Green lanes are dedicated, inviting spaces for people on bikes in the roadway, protected by curbs, planters, posts or parked cars. The goal of the Green Lane Project is to support the selected cities in their efforts to develop and install these kinds of facilities. Recent studies have demonstrated their benefits nationwide. In Washington, D.C., bicycle volume tripled after protected lanes were installed. In Portland, Ore., more than 70 percent of survey respondents said bicycling is easier and safer with these dedicated lanes, while motorists said the facilities did not make driving any slower or less convenient.
Read Ray LaHood's blog post:

Thursday, June 7, 2012

Hub and Spoke is Returning to Vancouver

Bicycle Alliance of Washington is returning to Vancouver with another Hub and Spoke event!  This time we’ve partnered with Bike Clark County to present a half-day workshop to discuss techniques and opportunities to grow bicycling in Vancouver and surrounding communities.
Hub and Spoke: Vancouver
Growing Bicycling in Your Community
June 21, 2012, 12:00-4:45pm
Public Service Center, 6th floor, Hearing Room
1300 Franklin Street, Vancouver

In this interactive workshop, attendees will examine models from around the state and nationally, discuss opportunities to promote safety, expand Safe Routes to Schools, and learn how to engage your community to make riding a bike easier for everyone. discuss opportunities to promote safety and economic development locally, and develop tools for engaging with local and state governments to make riding a bike easier in their community.  We’ll also take a short bike tour, so be sure to bring your bike!

There is no charge for the workshop but space is limited, so please register using our online registration form.  Light refreshments will be provided.  The workshop will be followed by a Hub and Spoke Happy Hour.

Can’t attend the workshop but still interested in getting the lowdown on what’s happening for bicycling?  Join us for a post-workshop happy hour which will include a discussion with state and local advocates.  No RSVP is necessary for the Happy Hour.  Celebrate Bike to Work Week with us!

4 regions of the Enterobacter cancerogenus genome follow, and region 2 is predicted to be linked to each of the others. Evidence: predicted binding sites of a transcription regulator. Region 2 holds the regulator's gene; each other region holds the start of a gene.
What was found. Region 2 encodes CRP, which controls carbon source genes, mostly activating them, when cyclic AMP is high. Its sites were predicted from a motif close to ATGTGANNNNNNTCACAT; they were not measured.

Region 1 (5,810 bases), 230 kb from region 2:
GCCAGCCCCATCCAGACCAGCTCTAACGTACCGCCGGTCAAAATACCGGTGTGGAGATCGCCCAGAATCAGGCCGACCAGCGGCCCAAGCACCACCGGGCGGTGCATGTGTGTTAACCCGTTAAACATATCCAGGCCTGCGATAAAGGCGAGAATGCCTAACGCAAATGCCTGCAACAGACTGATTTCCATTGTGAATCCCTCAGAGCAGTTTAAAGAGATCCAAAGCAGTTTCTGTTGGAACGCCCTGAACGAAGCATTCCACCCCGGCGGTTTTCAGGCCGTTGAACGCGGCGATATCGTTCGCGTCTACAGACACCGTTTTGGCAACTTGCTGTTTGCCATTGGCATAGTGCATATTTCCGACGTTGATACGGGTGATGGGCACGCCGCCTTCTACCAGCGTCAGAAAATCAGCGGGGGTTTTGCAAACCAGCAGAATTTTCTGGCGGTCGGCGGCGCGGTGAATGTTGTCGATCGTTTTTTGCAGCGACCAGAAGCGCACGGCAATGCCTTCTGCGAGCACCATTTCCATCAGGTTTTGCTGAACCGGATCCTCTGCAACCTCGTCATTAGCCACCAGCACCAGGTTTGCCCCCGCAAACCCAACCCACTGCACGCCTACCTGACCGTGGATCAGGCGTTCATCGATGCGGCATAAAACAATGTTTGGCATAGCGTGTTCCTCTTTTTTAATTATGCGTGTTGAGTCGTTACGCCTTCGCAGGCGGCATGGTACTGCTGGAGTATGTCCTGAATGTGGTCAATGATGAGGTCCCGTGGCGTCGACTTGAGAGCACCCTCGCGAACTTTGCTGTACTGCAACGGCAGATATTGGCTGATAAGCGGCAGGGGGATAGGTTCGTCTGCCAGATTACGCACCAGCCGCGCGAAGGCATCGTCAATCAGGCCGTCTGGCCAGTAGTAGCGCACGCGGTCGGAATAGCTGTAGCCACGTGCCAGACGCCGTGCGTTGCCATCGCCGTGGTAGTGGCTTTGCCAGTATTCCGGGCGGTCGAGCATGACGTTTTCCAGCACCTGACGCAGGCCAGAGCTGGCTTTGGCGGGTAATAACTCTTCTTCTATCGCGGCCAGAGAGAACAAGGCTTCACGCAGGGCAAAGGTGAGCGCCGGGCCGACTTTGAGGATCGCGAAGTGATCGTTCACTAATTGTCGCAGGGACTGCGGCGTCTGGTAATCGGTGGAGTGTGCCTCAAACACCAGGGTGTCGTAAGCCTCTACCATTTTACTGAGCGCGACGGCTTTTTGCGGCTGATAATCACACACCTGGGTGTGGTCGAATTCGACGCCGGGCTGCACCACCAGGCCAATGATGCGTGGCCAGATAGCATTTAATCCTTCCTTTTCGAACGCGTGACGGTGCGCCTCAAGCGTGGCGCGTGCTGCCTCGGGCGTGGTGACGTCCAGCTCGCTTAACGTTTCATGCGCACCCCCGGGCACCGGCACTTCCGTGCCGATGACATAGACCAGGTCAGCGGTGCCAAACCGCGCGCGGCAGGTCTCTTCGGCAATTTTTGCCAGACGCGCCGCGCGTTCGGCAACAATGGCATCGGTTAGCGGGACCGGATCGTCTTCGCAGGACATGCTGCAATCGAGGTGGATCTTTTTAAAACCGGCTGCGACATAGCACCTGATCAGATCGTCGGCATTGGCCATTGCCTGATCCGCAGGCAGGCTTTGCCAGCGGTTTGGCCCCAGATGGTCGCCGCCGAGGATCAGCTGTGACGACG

Hub and Spoke Social Hour
5-7 pm at Niche Wine Bar
1013 Main Street, Vancouver

Wednesday, June 6, 2012

National Bike Challenge off to a Good Start

Thanks to Scott Chilberg for assisting with this post.

May – Bike Month -- kicked off the 2012 Get Up and Ride National Bike Challenge, a free nationwide competition that encourages biking as a primary form of transportation and recreation. The Challenge, which runs through August, gives individuals and teams the opportunity to log their miles and compete for prizes. This is the Challenge’s debut year and the Bicycle Alliance, always seeking ways to grow bike ridership, was excited to step up as state representative.

“Not all of our communities hold Bike to Work events,” stated Bicycle Alliance ED Barbara Culp.  “This is an opportunity for all Washington bike riders to get involved with an organized event that tracks their miles and qualifies them for prizes. For bicyclists who are signed up for local Bike to Work events, this is an incentive to keep their bike momentum going throughout the summer.”

We had 480 Washington bicyclists registered for the first month of the Challenge. Bike riders from Port Angeles to Clarkston are biking to work, to the store and for fun.  Nationally, nearly 26,000 riders were signed up for the Challenge in May. 

Each month, riders’ miles will qualify them for prize drawings both nationally and locally.  Alchemy Goods of Seattle has generously donated some of their products as prizes.  Congratulations to Glen Buhlmann and Dave Braun.  They were the winners of our local prize drawing for May.

The Challenge runs through the end of August so it’s not too late to sign up.  Go to to register.